The last big offensive move is the spike. Great care should be used when attempting this move. The first thing to consider is the defense. If the other team is playing close to the net when Stoklos sets the ball, consider bumping it over them instead of spiking. If the spike looks too good to pass up, remember to jump as the ball begins to fall from its peak. Waiting any longer will result in either a clean miss or a bad spike which can be easily blocked by the other team.

Knowing precisely when to spike results from getting to know the opposition. If they play back a lot, then by all means, spike away. It's when a team plays the net that one must be choosy about spiking. At the net, a lousy spike will often be batted right back.

A Word on Serves

The serve can be a key offensive tactic. Learning to jump serve efficiently can lead to a couple of aces in a clutch game. This serve, the most powerful of the three, is the most difficult to return. Unfortunately, it is also the hardest to master. The best way to serve this type of volley is to throw the ball up and jump before the ball hits its peak and begins to fall. This is tricky because it's different than jumping for a spike. If the player waits until the ball begins its descent, they will miss completely and lose the serve.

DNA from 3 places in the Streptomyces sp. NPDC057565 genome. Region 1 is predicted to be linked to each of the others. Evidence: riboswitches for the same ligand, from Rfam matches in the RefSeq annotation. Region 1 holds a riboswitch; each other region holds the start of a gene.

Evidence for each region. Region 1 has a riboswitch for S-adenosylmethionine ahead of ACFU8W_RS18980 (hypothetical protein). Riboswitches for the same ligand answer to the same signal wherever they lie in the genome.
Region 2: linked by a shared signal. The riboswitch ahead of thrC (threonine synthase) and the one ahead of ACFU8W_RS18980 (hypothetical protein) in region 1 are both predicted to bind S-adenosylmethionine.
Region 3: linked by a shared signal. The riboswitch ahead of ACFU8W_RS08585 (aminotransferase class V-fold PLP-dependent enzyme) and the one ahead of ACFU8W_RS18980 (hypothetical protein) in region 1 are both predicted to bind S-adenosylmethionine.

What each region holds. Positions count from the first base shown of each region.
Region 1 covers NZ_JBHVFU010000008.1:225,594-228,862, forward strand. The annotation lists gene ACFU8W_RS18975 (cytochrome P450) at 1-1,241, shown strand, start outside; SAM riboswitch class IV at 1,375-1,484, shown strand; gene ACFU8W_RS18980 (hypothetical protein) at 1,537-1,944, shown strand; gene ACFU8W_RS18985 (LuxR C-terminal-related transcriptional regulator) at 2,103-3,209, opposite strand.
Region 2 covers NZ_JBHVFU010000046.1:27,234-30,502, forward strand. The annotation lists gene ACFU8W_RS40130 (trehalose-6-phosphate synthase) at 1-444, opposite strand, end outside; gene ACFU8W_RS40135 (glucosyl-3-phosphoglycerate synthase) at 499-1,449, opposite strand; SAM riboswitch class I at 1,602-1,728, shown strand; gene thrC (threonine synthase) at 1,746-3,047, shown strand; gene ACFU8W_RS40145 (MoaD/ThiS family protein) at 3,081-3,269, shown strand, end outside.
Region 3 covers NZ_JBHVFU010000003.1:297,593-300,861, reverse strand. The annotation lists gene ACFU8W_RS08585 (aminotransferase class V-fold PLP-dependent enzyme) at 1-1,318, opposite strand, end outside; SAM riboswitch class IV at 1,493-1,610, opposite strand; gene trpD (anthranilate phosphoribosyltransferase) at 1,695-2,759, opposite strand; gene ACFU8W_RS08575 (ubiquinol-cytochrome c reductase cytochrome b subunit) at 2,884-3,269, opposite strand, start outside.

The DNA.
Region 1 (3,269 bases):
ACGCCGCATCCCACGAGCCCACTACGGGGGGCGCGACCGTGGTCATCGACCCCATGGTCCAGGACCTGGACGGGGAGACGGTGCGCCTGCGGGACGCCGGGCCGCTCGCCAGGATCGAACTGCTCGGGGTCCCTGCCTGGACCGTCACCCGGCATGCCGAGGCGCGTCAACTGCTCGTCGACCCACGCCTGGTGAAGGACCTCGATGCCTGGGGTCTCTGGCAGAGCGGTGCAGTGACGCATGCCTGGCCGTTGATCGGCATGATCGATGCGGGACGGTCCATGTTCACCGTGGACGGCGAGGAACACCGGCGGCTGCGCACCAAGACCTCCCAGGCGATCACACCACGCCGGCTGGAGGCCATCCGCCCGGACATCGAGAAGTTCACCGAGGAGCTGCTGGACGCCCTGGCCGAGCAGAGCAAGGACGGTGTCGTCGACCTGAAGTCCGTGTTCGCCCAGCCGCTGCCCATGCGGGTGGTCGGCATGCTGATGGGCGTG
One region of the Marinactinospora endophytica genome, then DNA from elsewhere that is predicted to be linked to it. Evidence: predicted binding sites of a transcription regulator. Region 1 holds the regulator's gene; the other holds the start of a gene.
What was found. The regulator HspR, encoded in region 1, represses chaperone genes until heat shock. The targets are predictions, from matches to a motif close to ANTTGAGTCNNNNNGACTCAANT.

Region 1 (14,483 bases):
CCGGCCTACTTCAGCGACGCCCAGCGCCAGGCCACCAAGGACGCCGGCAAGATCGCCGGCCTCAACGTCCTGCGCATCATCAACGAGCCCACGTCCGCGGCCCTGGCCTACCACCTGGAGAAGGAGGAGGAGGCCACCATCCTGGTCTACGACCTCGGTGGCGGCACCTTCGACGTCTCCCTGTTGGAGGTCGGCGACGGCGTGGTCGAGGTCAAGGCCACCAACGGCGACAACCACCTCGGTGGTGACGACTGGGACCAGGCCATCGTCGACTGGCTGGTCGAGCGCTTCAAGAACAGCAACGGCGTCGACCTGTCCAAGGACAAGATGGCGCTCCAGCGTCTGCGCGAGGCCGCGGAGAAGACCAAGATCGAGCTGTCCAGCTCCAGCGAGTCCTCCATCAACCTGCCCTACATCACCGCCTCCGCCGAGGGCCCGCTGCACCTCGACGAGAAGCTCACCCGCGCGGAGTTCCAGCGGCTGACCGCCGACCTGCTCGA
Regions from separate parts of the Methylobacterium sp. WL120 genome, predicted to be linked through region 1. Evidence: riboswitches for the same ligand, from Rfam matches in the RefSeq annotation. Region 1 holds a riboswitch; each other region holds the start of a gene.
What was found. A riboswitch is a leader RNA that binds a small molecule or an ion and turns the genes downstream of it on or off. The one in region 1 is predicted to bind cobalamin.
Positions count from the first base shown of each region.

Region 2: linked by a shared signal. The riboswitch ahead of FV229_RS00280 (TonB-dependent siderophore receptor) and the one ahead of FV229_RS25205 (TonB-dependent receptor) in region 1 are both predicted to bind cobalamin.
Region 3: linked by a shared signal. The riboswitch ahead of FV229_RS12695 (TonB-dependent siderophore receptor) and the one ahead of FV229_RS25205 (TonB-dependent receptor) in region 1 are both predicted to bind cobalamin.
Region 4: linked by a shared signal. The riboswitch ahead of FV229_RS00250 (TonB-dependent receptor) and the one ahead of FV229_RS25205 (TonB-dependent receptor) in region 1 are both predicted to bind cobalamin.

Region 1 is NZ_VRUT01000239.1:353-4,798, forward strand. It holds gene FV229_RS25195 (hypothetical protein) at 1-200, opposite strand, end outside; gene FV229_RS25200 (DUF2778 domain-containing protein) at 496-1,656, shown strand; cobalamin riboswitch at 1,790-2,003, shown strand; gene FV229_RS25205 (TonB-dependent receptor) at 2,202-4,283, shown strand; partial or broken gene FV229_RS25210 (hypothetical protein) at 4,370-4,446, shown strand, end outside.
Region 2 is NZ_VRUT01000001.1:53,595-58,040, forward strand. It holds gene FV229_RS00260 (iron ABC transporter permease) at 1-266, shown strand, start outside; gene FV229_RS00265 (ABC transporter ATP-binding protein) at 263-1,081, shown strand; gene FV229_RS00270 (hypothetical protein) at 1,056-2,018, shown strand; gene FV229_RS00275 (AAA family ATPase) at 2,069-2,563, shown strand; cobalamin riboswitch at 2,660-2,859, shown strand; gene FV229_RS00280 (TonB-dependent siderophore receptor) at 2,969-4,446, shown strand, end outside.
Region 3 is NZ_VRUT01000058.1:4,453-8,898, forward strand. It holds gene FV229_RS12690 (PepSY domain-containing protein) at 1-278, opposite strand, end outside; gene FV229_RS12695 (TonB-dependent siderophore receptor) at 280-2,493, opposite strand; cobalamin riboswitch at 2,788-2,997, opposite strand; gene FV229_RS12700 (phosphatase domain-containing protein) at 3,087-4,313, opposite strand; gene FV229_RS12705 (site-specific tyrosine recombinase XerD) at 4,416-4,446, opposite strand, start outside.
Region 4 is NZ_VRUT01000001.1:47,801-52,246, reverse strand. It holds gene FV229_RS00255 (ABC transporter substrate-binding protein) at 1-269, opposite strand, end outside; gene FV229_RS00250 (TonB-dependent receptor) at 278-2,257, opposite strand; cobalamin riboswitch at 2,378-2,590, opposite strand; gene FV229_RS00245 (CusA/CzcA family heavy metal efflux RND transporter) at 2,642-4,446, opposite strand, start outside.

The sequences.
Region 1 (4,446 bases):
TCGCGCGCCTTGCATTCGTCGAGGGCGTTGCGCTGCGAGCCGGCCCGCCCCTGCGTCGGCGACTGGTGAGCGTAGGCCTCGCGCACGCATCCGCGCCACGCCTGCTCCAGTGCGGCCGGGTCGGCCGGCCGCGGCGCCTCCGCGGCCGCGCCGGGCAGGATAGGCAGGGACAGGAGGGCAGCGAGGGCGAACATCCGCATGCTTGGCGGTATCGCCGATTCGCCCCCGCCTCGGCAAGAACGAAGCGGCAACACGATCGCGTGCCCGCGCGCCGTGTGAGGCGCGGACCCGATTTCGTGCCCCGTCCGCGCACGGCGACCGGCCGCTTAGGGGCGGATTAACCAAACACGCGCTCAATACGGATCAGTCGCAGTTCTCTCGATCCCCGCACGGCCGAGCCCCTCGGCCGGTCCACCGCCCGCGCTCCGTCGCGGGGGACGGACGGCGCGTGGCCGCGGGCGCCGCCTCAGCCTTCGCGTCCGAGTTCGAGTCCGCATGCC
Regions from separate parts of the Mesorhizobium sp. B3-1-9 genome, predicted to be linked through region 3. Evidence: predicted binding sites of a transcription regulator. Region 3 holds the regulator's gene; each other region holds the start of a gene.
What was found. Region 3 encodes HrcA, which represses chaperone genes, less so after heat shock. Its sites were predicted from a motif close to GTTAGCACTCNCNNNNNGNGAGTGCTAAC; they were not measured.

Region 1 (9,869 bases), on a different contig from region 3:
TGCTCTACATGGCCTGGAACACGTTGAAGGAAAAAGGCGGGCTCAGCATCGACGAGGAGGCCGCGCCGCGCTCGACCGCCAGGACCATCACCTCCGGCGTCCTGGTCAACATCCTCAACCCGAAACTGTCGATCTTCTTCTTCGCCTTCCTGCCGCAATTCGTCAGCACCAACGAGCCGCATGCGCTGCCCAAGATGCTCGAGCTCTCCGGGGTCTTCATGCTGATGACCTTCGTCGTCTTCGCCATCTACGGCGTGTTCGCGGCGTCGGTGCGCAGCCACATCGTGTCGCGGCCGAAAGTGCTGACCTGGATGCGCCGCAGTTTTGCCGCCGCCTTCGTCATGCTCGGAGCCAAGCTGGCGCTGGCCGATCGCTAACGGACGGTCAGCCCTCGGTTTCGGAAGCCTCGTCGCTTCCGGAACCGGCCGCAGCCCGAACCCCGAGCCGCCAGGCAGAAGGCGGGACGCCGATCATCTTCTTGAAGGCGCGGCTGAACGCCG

The secret to defense is cooperation. Play with your teammate, not against him. If the computer is Stoklos, he will tend to play the net and go for the blocks - don't interfere. Instead, play back and guard against a missed block or a batted-back spike. Smith is the faster man and is therefore better suited to play in the backfield.

If more net play is desired, switch to being Stoklos and the computer will play back more. Now, blocking becomes important. The key to blocking is to be at the top of the jump when the opponent spikes. To do this best, watch the ball and hit the button right when it hits the peak, a split second before a spike jump would be made. If all goes well, Stoklos will jump as the opponent does and slam the ball right back in his face. With practice a player can determine when it "feels" best to jump for a block.

On both offense and defense it is important to always keep an eye on the ball's shadow. If a ball is lobbed over, it may be very difficult to see where it will fall by watching the ball itself. Instead, follow the shadow and try to be where the shadow and ball are converging.

Lastly, if a ball is close to the line and the ref makes a bad call, don't be afraid to have it out with him. I've seen a few key game calls reversed by the guy with the biggest mouth.

If you love sun, sand, surf... and volleyball you're ready for Kings of the Beach. Hit the beaches from San Diego to Sydney for volleyball action against world championship superstars. Play by yourself or team up with three friends to form an unbeatable foursome. You'll need to spike, crush, block, dig, and dive your way to victory... and don't forget to use deadly aces, kills, and hammer spikes. Win three matches and your team qualifies for the next big tournament. Before you know it, you'll be a beach legend in your own time. Can you dig it?

Snapshots and Media

NES/Famicom/Dendy Screenshots